Progressive Tax Procedure

70 Pages Posted: 30 Jul 2020 Last revised: 7 Jun 2021

See all articles by Joshua D. Blank

Joshua D. Blank

University of California, Irvine School of Law

Ari D. Glogower

Ohio State University (OSU) - Michael E. Moritz College of Law

Date Written: July 17, 2020

Abstract

Abusive tax avoidance and tax evasion by high-income taxpayers pose unique threats to the tax system. These strategies undermine the tax system’s progressive features and distort its distributional burdens. Responses to this challenge generally fall within two categories: calls to increase IRS enforcement and “activity-based rules” targeting the specific strategies that enable tax avoidance and evasion by these taxpayers. Both of these responses, however, offer incomplete solutions to the problems of high-end noncompliance.

This Article presents the case for “progressive tax procedure”—means-based adjustments to the tax procedure rules for high-income taxpayers. In contrast to the activity-based rules in current law, progressive tax procedure would tailor rules to the economic circumstances of the actors rather than their activities. For example, under this approach, a high-income taxpayer would face higher tax penalty rates or longer periods where the IRS could assess tax deficiencies. Progressive tax procedure could also allow an exception for low-value tax underpayments, to avoid excessive IRS scrutiny or unduly burdensome rules for less serious offenses.

Progressive tax procedure could address the unique challenges posed by high-end tax noncompliance and equalize the effect of the tax procedure rules for taxpayers in varying economic circumstances. It could also complement the alternative approaches of increasing tax enforcement and activity-based rules while avoiding the limitations of relying exclusively on these responses.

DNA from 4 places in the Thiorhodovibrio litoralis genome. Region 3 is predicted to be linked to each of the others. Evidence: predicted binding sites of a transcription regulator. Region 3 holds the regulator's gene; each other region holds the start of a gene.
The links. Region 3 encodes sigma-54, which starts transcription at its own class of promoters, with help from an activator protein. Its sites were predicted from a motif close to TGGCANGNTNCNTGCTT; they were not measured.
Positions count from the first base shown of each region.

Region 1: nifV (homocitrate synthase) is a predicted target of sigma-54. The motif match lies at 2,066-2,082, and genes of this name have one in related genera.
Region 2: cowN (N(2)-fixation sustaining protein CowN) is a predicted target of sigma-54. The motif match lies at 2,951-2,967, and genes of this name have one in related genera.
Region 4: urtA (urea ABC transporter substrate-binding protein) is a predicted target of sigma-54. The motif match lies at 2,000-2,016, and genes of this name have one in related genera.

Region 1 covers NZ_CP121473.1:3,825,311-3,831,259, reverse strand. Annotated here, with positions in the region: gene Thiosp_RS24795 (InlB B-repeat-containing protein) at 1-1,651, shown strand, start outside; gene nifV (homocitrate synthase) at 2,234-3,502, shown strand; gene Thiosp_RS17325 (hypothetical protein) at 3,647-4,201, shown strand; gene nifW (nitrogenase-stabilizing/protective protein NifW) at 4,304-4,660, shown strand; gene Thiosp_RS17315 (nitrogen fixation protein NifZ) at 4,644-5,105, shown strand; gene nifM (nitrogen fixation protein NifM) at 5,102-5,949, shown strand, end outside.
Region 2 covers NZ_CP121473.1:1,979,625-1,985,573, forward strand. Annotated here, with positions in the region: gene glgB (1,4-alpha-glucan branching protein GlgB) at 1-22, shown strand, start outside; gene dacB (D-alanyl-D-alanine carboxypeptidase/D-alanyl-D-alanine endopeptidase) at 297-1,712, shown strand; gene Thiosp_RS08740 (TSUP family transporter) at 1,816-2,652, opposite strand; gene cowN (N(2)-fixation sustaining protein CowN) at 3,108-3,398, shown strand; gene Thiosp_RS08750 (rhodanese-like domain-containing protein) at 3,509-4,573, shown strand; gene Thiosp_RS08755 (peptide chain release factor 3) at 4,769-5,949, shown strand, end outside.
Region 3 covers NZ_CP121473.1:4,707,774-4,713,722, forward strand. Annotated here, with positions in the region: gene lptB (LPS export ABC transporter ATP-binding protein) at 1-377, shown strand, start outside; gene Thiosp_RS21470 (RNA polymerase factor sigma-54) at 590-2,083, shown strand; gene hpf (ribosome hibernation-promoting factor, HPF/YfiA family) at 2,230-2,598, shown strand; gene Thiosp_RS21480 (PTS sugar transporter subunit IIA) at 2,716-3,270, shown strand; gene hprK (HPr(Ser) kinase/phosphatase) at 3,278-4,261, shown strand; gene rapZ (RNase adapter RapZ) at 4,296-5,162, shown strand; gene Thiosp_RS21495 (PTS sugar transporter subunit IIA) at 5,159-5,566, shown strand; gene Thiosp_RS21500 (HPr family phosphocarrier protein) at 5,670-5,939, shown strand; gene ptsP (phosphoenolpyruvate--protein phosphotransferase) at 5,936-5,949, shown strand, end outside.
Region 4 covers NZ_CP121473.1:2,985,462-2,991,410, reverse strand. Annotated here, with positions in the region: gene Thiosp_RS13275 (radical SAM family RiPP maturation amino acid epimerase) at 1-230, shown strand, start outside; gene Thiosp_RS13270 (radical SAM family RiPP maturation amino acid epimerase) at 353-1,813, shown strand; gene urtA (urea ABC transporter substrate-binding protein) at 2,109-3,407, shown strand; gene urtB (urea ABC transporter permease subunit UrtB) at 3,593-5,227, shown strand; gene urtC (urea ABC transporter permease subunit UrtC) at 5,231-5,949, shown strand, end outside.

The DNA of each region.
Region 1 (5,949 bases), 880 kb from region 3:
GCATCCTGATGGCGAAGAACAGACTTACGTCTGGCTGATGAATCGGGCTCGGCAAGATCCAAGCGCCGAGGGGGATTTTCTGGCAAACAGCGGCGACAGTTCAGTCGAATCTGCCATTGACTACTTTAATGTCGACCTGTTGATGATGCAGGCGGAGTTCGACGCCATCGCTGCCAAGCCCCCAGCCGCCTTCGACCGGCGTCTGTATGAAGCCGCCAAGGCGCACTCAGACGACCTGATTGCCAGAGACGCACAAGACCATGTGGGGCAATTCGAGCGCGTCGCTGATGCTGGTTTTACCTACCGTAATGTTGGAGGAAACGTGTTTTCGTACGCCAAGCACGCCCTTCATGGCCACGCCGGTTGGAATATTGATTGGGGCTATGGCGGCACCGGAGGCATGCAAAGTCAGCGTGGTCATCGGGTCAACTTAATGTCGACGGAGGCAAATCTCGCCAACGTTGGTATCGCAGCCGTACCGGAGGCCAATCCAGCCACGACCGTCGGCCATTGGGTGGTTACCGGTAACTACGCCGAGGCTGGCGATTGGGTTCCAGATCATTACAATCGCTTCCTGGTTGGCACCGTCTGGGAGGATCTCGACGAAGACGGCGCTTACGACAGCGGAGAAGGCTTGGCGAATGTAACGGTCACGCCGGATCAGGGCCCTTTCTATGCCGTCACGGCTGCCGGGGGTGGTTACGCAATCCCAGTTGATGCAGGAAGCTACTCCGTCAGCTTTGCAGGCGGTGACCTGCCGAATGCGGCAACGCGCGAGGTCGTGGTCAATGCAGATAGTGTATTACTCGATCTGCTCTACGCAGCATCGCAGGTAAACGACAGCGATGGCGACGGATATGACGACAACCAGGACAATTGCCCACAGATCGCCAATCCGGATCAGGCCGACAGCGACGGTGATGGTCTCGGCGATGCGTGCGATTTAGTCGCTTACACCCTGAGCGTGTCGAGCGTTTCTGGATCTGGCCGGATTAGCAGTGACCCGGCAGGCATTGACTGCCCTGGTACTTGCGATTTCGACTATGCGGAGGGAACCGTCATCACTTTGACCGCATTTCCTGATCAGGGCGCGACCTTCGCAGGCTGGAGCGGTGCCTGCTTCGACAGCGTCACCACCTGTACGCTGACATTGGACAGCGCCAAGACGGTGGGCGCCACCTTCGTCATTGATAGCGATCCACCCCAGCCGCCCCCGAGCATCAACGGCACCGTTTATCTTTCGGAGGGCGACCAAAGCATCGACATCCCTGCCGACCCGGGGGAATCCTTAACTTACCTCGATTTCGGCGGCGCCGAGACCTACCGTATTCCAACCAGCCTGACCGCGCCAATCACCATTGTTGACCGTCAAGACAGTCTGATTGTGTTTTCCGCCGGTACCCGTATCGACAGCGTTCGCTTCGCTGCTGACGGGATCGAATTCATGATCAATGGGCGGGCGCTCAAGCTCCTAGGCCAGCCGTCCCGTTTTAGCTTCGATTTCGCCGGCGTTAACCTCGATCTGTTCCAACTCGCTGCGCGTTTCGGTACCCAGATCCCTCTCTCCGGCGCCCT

After developing the normative case for progressive tax procedure, the Article illustrates how it could be applied in three specific areas: accuracy-related tax penalties, the reasonable cause defense, and the statute of limitations. These applications illuminate the basic design choices in implementing progressive tax procedure, including the types of rules that should be adjusted and the methods for designing these adjustments.

Keywords: Progressivity, Progressive Taxation, Tax Noncompliance, Tax Procedure, Tax Avoidance, Tax Enforcement, IRS, Tax Penalties, Means-Based Adjustments, Deterrence, High-Income Taxpayer

JEL Classification: H20, H23, H24, H25, H26, H29, K34

Suggested Citation

Blank, Joshua D. and Glogower, Ari D., Progressive Tax Procedure (July 17, 2020). 96 New York University Law Review 668 (2021), UC Irvine School of Law Research Paper , Ohio State Legal Studies Research Paper No. 559, Available at SSRN: https://ssrn.com/abstract=3653622

Joshua D. Blank (Contact Author)

University of California, Irvine School of Law ( email )

401 E. Peltason Dr.
Ste. 1000
Irvine, CA 92697-1000
United States

HOME PAGE: http://www.law.uci.edu/faculty/full-time/blank/

Ari D. Glogower

Ohio State University (OSU) - Michael E. Moritz College of Law ( email )

55 West 12th Avenue
Columbus, OH 43210
United States

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